Editor’s Note: Spider-Man: Homecoming opens in wide theatrical release on July 7, 2017.
After more than a decade and five films, Sony faced an almost impossible predicament (albeit of their own making): To reboot or not to reboot (that was the question). Stay the course and reward the Marc Webb-Andrew Garfield collaboration with one more film to cap off a trilogy or restart the entire series a second time in just five years? The decision became a no-brainer once Marvel point man Kevin Feige stepped in to negotiate Spider-Man’s entry into the ever expanding, extremely lucrative Marvel Cinematic Universe (MCU). Not even an extended cameo/trial run in last spring’s Captain America: Civil War guaranteed anything beyond perfect or near-perfect casting in Tom Holland. Opting once again for a little known, inexperienced director, Jon Watt (Cop Car), came with major risks of its own, but the decision turned out to be a wise one. Between Holland’s career-making turn as arguably the best Peter Parker/Spider-Man to make the jump from the comic-book panel to the big screen and Watt’s confident, assured direction (minus one or two chaotic fight scenes), Spider-Man: Homecoming re-confirms Spider-Man’s status as an A-list superhero worthy of another trilogy (possibly more).
Spider-Man: Homecoming is a surprisingly fresh coming-of-superhero-age story centered on Peter Parker’s maturation from stubborn egotism to selfless altruism.
When we last left Peter Parker/Spider-Man (Holland), the Battle of the Berlin Airport (or whatever it was called), not only showed what Spider-Man could do as a superhero, slinging and quipping his way around the Avengers A- and B-squads, but left Spider-Man eager to become a full-fledged Avenger, but with Parker still in high school, Tony Stark/Iron Man (Robert Downey Jr.) decided to play mentor to Parker, deposit him back in Queens with stern words about staying local and not thinking globally, but leaving Parker with the state-of-the-Stark-art, blue-and-red suit loaded with all kinds of tech, including its own A.I., Karen (Jennifer Connelly). Parker’s Avengers high leaves him in a state of constant anticipation, awaiting a call that never comes from Stark or Stark’s right-hand man and Parker overlord, Happy Hogan (Jon Favreau). Watt and a screenwriting team too numerous to list here take a playful, sly approach Parker’s Avengers fascination, emphasizing everyday, relatable humor in Parker sending a steady stream of texts to Hogan or leaving him countless voicemail messages.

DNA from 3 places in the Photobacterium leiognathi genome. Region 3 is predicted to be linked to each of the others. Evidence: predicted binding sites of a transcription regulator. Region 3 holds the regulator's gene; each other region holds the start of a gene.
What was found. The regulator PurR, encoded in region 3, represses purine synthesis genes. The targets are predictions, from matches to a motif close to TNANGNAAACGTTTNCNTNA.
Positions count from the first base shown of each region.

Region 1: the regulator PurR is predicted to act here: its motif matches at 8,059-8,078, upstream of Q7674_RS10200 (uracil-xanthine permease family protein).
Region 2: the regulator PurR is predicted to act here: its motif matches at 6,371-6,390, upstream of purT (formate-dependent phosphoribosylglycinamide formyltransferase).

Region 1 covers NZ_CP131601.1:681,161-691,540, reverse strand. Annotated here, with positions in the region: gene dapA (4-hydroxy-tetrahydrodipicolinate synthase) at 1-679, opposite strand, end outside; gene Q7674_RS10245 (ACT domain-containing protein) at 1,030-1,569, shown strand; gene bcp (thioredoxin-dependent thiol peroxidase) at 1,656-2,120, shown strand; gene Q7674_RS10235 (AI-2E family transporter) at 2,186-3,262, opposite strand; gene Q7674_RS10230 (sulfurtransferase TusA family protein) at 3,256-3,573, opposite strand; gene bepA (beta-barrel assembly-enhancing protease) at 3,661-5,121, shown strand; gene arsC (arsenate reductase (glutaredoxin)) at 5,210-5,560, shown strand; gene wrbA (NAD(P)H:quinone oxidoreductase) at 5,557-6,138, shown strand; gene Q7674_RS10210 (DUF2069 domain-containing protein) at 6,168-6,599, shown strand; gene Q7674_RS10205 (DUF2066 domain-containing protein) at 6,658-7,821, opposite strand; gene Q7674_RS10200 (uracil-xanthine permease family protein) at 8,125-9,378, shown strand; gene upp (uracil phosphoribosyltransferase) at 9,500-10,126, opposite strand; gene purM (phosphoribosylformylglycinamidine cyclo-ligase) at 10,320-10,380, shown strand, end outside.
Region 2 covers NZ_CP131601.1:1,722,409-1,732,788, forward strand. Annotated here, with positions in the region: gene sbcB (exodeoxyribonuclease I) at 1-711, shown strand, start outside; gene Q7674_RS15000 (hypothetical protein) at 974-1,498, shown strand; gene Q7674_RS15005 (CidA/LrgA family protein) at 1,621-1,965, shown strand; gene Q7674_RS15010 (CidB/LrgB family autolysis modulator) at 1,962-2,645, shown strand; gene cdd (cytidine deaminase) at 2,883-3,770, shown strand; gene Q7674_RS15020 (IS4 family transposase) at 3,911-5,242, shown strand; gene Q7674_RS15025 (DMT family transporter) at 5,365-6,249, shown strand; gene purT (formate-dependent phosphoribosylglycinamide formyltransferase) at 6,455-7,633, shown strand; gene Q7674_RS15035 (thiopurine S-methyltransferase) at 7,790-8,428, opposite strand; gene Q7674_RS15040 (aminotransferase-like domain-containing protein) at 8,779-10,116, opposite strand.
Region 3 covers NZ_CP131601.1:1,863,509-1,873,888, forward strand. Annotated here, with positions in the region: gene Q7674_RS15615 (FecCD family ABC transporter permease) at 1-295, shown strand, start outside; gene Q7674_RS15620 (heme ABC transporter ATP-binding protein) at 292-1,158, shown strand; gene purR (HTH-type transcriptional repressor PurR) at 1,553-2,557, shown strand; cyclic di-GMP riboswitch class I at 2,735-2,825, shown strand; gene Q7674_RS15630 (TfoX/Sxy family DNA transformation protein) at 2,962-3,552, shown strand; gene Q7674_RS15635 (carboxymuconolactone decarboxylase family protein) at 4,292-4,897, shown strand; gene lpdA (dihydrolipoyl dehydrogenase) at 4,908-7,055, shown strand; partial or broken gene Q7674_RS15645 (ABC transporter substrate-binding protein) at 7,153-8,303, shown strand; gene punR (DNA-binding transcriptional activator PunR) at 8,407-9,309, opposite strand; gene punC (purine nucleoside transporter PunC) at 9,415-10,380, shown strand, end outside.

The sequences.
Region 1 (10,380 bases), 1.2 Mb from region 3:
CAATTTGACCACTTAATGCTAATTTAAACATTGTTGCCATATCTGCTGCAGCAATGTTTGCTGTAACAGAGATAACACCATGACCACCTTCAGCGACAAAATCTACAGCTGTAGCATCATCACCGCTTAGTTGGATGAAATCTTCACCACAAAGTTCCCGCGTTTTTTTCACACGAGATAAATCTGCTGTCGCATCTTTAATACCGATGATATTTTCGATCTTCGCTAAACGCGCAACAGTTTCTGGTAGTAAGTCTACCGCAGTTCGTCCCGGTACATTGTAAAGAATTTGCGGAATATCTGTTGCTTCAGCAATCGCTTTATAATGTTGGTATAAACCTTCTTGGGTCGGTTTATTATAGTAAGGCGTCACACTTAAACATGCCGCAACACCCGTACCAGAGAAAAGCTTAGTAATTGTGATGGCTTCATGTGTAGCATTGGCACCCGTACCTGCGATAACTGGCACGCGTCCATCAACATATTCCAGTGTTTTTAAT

Peter’s obsession with the Avengers and what the Avengers represent – not just adult-like freedom, but the friendship and camaraderie associated with being part of a team – understandably impacts the whole teen-in-high-school thing. Parker attends the MCU equivalent of the Bronx High School of Science, a magnet school for the best and brightest New York City has to offer. He skips out on class, lets his grades slip, and bows out of a school trip to Washington, D.C., to participate in the annual Academic Decathlon as one of the team’s strongest members. but more importantly, he repeatedly sabotages his chance to impress his longtime crush, Liz Allan (Laura Harrier), a seemingly ungettable senior who just might reciprocate Parker’s romantic interest. His longtime best friend, Ned (Jacob Batalon), discovers Parker’s super-secret identity, eventually convincing Parker to let him be the “guy in the chair,” the superhero helper who functions as extra eyes and ears, hacking into servers, tracking phones, and otherwise making himself (somewhat) useful as the superhero saves the day.